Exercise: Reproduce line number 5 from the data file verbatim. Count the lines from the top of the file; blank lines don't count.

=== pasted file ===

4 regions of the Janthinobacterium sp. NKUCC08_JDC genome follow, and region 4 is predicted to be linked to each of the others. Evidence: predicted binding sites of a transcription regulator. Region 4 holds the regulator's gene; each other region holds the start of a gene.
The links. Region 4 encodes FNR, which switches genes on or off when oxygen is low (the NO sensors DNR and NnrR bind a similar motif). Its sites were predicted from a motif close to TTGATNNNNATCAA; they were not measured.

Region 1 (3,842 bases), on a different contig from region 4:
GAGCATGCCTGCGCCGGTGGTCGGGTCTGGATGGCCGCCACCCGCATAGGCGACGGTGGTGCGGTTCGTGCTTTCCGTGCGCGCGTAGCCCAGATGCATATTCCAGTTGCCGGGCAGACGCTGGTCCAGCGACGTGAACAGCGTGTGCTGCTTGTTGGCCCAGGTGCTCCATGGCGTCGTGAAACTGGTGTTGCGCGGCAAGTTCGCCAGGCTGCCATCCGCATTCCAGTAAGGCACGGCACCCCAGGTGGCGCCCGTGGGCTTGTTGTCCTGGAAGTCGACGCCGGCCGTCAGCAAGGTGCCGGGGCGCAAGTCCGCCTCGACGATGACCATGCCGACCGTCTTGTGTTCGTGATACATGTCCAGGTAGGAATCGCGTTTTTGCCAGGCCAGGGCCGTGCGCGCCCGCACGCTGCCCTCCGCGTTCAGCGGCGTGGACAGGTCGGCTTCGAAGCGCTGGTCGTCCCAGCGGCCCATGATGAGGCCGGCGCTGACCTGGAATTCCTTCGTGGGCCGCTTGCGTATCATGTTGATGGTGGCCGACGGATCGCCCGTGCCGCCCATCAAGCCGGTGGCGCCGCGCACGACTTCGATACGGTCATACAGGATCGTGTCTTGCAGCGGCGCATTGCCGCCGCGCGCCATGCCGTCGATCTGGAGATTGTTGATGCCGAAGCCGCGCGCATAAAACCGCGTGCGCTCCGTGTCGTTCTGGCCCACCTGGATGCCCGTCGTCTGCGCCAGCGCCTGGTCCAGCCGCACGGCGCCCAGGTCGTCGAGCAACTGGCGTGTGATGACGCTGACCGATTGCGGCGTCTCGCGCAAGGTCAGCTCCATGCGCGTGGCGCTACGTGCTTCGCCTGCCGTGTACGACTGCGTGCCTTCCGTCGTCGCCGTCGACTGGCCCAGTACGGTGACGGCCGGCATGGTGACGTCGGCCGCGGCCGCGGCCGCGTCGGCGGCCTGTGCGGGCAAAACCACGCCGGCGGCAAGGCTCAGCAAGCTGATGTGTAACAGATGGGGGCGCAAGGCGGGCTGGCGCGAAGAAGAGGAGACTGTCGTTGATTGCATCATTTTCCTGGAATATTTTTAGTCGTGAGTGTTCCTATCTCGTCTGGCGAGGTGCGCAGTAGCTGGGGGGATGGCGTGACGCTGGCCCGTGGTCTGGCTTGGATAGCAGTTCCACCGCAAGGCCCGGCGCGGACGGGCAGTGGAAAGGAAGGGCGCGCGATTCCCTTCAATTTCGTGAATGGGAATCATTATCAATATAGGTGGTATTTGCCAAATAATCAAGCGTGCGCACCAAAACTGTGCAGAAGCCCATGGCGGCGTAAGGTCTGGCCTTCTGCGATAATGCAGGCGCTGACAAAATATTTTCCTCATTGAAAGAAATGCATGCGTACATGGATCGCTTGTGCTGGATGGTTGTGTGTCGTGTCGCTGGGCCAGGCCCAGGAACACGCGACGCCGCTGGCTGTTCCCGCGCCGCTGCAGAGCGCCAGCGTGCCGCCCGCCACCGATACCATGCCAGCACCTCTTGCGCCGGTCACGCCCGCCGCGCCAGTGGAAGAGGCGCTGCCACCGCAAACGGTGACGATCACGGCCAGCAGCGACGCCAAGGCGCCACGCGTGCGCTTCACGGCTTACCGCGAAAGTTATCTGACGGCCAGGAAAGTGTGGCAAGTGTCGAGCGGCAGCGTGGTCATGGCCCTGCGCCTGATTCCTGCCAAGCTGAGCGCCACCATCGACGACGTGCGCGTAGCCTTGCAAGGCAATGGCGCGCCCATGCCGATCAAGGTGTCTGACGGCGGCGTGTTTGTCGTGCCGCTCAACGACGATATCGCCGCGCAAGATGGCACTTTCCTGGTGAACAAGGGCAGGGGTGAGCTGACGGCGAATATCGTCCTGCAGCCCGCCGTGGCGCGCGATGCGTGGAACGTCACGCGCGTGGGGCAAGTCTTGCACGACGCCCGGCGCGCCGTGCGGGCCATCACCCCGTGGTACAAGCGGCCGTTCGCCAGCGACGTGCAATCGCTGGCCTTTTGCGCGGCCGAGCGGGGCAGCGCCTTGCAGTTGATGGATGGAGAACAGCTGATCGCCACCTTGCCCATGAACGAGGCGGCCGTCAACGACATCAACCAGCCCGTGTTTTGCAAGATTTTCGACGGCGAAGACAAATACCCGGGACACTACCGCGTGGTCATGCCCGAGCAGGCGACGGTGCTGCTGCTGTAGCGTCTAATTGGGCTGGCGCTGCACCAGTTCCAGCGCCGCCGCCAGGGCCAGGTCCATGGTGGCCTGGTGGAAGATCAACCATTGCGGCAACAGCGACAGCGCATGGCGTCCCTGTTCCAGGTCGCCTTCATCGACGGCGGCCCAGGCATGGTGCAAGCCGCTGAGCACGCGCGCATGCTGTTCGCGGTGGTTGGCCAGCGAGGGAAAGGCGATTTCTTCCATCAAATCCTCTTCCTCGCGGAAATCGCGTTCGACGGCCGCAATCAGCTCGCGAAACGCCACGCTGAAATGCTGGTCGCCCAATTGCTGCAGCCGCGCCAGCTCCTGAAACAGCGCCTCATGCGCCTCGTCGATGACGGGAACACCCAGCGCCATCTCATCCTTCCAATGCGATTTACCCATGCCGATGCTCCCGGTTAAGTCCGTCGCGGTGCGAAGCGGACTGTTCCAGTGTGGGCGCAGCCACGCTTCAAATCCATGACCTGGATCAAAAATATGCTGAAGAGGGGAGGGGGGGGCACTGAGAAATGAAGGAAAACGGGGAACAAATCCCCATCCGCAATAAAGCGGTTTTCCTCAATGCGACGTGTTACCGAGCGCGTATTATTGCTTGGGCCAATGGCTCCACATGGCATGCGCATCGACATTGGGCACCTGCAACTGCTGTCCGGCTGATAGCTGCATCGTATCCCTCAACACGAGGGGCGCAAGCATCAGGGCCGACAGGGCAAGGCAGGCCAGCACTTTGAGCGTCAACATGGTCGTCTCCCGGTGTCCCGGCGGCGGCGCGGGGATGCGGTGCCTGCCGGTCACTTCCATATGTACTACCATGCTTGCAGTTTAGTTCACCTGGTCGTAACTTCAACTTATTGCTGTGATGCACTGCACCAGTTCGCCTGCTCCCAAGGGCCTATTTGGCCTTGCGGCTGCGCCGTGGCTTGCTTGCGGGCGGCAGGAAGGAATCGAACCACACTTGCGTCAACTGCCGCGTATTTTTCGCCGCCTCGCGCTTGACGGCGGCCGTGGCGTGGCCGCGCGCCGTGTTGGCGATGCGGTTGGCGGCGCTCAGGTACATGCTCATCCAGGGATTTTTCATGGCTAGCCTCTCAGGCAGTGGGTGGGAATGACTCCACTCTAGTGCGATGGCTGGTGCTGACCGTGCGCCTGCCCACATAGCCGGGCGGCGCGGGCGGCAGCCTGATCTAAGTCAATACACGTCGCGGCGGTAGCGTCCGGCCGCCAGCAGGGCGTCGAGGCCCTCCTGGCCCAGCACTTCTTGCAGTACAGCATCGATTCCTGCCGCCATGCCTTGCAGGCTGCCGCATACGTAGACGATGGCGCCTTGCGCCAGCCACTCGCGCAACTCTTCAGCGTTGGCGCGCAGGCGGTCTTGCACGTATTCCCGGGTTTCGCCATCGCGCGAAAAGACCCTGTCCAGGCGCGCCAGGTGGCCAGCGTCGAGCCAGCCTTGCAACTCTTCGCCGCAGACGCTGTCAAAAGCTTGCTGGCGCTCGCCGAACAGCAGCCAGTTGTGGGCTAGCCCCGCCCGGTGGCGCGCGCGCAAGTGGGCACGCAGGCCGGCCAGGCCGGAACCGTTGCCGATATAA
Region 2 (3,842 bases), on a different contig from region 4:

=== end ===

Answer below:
Region 2 (3,842 bases), on a different contig from region 4: